Skip to main content

How To Do The Walking Plank

(Image credit: unknown)

In This Series

The plank is an endlessly variable exercise, which is good, because the classic version is about as boring as an exercise can be, even if you spend the entire time thinking about how much good you’re doing your core.

Tiny tweaks are all that’s required for you to get more out of your average plank. The walking plank, also called the alternating hand plank or press-up plank by some, might sound like a major change, but in reality just adds a little movement up and down. Despite this minimal variance, you should find it considerably harder to pull off than the standard plank when done correctly – and it shakes things up enough to defeat the boredom.

Benefits Of The Walking Plank

The core challenge of a classic plank is well known, and adding in the movements only adds to this. You’ll also hit your shoulder, chest and arm muscles hard, meaning the walking press-up is a fine all-round addition to the workout of anyone keen on carving out a more impressive upper body.

How To Do The Walking Plank

Start in a prone plank position, resting on your forearms with your body forming a straight line from shoulders to feet. Then push up from the ground, one arm at a time, into the elevated press-up position, all while maintaining your rigid plank form.

At first, keep your movements measured, it’ll make the plank press-up all the harder and ensure you don’t get sloppy and start sagging in the middle. Rather than aiming for a set amount of reps, shoot for a minute’s worth of plank press-ups. Once you’re well acquainted with the move you can up the speed to incorporate it into HIIT sessions and gain the cardio benefits of keeping your heart rate sky high.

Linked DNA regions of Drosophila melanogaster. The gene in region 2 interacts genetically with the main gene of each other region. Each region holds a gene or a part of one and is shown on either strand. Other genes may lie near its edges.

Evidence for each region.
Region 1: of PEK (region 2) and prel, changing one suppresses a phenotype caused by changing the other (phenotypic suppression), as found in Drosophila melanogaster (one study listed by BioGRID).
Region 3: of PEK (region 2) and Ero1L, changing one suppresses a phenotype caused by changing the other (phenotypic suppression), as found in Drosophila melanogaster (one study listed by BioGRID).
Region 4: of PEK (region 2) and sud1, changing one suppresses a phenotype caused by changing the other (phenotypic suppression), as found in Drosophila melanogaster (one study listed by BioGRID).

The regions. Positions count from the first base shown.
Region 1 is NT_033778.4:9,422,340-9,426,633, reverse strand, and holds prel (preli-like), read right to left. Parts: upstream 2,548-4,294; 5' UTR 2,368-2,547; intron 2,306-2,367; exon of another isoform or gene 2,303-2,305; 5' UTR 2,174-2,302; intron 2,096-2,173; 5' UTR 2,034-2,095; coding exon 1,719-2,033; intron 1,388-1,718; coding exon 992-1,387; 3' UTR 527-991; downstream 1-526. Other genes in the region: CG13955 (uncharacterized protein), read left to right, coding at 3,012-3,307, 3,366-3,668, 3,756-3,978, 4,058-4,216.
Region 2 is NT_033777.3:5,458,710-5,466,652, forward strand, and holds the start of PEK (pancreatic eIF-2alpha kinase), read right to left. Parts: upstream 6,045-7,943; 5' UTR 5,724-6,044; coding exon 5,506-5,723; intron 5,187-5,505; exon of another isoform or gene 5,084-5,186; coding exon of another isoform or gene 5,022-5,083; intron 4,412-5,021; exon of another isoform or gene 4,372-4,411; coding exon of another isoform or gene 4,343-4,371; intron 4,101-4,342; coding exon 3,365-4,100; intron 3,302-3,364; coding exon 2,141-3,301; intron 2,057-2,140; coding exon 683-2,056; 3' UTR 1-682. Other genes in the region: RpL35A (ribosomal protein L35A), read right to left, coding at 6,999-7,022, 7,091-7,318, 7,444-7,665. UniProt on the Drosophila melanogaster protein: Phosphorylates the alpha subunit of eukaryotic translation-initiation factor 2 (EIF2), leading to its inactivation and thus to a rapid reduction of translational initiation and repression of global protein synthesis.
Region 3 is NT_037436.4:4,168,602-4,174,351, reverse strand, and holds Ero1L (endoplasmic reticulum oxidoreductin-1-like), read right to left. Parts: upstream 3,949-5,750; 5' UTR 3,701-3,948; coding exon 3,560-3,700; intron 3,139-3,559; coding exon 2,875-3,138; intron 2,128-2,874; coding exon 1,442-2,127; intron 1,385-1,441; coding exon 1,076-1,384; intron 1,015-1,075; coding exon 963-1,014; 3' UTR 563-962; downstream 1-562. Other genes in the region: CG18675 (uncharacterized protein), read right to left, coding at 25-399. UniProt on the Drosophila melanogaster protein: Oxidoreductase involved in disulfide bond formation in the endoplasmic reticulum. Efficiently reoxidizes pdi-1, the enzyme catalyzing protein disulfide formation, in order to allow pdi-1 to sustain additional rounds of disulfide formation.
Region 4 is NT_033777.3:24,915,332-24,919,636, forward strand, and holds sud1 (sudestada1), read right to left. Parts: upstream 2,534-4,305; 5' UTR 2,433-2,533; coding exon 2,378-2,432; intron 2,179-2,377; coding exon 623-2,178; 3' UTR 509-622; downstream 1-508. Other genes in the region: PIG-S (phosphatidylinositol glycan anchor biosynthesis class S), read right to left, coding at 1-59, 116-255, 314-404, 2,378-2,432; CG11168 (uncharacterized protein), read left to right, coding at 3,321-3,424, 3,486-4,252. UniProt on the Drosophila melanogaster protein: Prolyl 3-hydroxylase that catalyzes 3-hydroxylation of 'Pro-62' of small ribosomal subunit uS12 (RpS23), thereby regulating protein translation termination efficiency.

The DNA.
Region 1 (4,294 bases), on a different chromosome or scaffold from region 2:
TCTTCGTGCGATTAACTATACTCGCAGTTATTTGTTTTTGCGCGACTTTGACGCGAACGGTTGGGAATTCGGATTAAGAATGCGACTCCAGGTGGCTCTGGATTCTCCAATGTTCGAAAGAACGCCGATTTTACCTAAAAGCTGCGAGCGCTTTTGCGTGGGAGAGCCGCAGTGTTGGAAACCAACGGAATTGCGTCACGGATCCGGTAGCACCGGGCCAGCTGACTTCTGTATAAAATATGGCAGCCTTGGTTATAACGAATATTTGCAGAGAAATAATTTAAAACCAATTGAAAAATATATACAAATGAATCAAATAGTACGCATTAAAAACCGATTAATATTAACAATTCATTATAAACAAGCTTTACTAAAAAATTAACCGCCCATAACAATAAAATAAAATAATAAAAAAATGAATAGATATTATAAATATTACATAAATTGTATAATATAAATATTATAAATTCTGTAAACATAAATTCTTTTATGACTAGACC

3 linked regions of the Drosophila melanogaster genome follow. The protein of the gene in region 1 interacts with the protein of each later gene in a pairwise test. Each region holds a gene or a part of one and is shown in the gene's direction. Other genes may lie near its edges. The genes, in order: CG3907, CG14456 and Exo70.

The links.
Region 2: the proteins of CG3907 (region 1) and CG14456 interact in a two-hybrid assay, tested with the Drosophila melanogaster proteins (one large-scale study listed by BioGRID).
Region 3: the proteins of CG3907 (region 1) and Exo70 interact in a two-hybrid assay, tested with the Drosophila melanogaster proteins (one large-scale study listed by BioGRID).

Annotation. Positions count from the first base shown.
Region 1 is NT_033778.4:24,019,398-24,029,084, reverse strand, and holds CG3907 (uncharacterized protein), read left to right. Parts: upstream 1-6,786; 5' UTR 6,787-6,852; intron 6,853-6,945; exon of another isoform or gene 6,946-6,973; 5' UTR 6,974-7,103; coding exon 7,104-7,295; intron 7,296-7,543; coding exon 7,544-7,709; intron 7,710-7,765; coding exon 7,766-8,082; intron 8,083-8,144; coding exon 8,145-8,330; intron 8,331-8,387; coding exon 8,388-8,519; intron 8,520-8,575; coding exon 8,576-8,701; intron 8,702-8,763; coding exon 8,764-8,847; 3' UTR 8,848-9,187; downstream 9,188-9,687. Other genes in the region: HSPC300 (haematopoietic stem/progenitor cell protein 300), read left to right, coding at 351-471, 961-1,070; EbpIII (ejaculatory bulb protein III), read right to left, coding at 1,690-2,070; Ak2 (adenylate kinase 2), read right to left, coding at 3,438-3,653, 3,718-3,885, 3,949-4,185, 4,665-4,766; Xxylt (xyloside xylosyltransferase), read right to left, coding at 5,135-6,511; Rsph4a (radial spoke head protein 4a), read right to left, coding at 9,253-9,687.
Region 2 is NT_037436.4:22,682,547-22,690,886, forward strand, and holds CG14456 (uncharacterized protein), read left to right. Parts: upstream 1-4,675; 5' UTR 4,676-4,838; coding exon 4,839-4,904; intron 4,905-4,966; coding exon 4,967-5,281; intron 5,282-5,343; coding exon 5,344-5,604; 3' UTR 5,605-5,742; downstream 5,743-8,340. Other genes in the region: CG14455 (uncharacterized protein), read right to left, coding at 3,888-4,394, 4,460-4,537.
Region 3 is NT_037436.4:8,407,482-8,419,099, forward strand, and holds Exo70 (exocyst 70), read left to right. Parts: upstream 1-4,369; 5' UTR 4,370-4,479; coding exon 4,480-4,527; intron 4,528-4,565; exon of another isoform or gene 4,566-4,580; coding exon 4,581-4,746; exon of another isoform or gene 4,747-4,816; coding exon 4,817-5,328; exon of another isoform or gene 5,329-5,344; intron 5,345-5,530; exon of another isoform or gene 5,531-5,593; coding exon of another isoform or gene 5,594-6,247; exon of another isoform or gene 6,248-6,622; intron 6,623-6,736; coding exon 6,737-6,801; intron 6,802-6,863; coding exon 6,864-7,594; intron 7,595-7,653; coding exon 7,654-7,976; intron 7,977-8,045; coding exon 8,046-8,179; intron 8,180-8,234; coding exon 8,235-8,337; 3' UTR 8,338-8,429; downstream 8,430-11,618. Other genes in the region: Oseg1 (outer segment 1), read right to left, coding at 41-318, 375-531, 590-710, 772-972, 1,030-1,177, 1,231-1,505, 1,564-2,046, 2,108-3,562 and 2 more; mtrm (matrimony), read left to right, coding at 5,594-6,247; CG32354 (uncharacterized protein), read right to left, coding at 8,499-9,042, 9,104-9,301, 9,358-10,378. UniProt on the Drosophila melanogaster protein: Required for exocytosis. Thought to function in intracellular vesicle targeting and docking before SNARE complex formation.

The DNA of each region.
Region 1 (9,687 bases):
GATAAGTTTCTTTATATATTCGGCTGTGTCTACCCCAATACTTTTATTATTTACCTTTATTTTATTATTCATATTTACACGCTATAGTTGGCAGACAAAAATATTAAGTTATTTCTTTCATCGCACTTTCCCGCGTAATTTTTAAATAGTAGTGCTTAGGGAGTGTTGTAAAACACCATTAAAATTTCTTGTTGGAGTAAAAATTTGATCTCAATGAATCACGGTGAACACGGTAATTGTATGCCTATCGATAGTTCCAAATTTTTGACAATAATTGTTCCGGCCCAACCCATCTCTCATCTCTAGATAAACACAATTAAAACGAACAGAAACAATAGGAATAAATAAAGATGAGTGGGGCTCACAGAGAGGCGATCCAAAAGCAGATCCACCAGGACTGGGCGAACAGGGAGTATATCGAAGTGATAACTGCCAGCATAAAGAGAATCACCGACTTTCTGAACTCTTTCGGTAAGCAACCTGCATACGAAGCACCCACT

Walking Plank Variations

Jacking up the challenge of the walking plank is as simple as holding both the plank and press-up positions for 10 to 30 seconds during the exercise. This isn’t for the faint-hearted. Another way to make things harder is to add in three to five press-ups before moving back to the plank position.

It’s also easy to make the walking plank easier. Dropping onto your knees and then carrying on as normal will reduce the strain but still ensure your upper body gets a comprehensive workout.

If you feel cheated that this plank “walk” involves no movement from your feet, you might prefer the lateral plank walk. Start in a press-up position, then move your left hand across your right, stepping out with your right foot. Then move your right hand and left foot so you are back in a press-up position. That counts as one shuffle. Keep moving laterally, with your core braced correctly at all times, until you reach 10 shuffles.

Nick Harris-Fry is a journalist who has been covering health and fitness since 2015. Nick is an avid runner, covering 70-110km a week, which gives him ample opportunity to test a wide range of running shoes and running gear. He is also the chief tester for fitness trackers and running watches, treadmills and exercise bikes, and workout headphones.